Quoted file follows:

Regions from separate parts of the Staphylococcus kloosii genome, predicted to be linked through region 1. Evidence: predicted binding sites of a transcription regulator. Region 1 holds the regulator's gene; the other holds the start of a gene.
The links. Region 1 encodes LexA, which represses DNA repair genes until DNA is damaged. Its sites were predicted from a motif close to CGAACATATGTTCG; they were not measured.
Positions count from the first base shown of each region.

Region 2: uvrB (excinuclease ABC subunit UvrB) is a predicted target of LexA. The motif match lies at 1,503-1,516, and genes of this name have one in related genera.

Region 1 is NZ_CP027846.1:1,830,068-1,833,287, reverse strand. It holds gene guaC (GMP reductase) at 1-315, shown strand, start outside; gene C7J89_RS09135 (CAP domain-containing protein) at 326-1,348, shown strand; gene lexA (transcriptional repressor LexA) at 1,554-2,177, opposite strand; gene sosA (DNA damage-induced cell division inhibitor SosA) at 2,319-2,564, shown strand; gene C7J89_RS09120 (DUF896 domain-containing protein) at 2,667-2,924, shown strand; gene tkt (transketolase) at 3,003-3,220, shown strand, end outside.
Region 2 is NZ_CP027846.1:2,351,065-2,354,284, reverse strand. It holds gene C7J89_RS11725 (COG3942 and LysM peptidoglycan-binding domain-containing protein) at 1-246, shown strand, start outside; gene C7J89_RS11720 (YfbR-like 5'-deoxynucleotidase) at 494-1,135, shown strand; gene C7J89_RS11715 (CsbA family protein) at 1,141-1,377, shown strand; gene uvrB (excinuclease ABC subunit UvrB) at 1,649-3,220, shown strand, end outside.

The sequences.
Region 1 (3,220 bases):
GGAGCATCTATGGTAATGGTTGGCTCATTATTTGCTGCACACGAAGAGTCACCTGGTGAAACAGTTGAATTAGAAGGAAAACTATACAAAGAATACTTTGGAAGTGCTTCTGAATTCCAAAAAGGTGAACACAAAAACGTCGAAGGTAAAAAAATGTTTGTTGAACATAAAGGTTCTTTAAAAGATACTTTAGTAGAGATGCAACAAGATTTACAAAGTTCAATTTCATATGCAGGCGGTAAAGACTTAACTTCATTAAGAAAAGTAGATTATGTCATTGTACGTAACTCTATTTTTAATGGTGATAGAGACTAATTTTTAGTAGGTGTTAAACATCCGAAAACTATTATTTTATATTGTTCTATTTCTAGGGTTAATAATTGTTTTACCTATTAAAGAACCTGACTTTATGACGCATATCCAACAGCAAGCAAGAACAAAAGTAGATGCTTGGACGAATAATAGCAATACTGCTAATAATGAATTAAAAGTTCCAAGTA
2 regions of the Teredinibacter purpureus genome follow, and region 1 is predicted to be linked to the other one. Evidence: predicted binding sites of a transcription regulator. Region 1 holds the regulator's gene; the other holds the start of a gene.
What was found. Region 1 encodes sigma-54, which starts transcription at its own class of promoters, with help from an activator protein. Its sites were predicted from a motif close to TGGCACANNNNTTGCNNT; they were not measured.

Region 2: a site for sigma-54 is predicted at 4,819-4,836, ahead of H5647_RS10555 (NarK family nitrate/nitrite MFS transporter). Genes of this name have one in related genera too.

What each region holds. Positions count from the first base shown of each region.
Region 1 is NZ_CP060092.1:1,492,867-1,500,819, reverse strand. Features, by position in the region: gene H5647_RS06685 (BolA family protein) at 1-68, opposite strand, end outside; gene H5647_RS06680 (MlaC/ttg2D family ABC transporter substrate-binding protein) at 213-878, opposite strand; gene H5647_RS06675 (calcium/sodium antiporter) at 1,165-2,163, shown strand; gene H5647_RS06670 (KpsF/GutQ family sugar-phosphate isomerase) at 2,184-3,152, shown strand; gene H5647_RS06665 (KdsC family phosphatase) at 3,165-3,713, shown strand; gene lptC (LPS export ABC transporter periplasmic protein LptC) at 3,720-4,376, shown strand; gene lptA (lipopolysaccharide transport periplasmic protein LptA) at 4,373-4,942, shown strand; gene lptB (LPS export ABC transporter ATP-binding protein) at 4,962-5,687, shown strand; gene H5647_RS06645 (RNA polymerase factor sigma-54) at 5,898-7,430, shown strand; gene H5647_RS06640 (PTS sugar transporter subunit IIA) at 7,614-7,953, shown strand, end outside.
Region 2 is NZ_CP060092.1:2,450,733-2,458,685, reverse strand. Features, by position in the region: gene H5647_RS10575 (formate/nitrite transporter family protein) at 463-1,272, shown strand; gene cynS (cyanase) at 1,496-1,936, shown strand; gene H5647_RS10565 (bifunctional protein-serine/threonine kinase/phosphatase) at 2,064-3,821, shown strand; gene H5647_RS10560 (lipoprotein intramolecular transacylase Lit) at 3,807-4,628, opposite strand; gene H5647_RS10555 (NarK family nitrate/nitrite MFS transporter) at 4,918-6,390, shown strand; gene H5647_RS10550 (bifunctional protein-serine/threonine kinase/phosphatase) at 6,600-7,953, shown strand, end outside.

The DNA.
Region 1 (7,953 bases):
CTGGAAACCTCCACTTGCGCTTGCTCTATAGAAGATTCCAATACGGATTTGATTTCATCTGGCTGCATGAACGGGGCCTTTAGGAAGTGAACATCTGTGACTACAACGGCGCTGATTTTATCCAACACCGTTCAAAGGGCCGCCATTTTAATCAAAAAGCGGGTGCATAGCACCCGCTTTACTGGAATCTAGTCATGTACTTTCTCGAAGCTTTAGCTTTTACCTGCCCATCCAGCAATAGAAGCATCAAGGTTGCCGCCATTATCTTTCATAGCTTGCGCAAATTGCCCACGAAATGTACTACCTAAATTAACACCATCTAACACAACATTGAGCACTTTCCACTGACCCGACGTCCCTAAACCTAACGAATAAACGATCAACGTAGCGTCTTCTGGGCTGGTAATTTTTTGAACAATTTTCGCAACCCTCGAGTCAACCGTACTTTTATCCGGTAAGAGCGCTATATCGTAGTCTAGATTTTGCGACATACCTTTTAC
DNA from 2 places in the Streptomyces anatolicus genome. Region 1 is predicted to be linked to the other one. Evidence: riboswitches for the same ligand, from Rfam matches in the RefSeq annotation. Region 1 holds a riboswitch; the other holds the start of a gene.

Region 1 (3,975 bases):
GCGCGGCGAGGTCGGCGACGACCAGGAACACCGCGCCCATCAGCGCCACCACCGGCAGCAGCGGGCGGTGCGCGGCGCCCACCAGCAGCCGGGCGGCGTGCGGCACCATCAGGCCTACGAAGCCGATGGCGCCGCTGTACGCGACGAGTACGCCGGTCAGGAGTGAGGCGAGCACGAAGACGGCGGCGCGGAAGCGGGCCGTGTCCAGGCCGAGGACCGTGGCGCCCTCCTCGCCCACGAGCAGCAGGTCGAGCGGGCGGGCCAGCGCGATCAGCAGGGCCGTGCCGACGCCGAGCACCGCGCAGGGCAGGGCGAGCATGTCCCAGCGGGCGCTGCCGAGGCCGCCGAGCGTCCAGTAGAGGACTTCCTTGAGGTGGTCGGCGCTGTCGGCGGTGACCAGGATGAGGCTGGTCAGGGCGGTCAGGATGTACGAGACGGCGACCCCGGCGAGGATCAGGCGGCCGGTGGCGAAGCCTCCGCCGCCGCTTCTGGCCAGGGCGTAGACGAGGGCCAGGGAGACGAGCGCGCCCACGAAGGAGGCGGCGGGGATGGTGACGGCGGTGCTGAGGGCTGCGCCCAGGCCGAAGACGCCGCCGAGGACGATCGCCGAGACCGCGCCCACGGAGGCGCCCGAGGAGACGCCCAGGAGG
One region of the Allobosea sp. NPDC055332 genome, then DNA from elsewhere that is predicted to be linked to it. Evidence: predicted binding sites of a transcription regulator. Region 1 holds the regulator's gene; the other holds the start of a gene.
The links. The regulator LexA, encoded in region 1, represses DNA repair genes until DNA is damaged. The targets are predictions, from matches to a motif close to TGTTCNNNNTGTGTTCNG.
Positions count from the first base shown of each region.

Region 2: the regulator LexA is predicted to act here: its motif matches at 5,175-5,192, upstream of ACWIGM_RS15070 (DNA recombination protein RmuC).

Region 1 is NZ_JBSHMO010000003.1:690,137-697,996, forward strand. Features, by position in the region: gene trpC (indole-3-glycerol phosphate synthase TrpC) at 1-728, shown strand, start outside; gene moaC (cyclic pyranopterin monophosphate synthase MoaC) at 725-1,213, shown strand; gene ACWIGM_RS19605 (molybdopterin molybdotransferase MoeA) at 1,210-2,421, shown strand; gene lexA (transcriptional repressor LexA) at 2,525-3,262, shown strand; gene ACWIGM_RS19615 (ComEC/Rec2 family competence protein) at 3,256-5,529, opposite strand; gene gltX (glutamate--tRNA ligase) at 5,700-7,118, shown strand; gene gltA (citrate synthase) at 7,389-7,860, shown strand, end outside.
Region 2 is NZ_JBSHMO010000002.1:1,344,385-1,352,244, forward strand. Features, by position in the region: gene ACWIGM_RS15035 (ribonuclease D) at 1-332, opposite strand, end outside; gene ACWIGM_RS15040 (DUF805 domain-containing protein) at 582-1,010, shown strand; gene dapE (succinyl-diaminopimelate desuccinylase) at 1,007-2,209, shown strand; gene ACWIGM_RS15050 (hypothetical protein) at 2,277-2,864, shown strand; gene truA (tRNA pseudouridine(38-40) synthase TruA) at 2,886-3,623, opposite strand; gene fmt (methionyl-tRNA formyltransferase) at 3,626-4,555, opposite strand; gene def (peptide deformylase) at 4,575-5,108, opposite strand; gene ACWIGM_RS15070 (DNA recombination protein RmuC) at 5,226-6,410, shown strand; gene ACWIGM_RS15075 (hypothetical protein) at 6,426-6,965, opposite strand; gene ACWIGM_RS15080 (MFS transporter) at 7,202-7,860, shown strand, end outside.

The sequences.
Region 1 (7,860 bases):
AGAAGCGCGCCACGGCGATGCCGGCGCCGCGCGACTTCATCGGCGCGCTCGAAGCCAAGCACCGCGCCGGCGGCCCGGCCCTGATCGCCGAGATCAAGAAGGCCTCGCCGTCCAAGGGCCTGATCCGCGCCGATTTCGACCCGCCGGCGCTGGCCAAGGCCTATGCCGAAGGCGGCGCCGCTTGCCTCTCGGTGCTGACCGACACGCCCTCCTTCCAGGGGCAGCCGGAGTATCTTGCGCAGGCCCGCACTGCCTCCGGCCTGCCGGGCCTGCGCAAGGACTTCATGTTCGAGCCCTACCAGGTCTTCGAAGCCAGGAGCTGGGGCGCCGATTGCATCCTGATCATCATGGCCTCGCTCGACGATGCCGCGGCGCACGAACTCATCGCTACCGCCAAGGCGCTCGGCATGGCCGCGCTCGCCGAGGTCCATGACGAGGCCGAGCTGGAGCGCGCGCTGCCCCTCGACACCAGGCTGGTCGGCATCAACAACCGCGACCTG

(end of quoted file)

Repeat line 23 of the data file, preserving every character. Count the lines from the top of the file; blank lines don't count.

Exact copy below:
The links. The regulator LexA, encoded in region 1, represses DNA repair genes until DNA is damaged. The targets are predictions, from matches to a motif close to TGTTCNNNNTGTGTTCNG.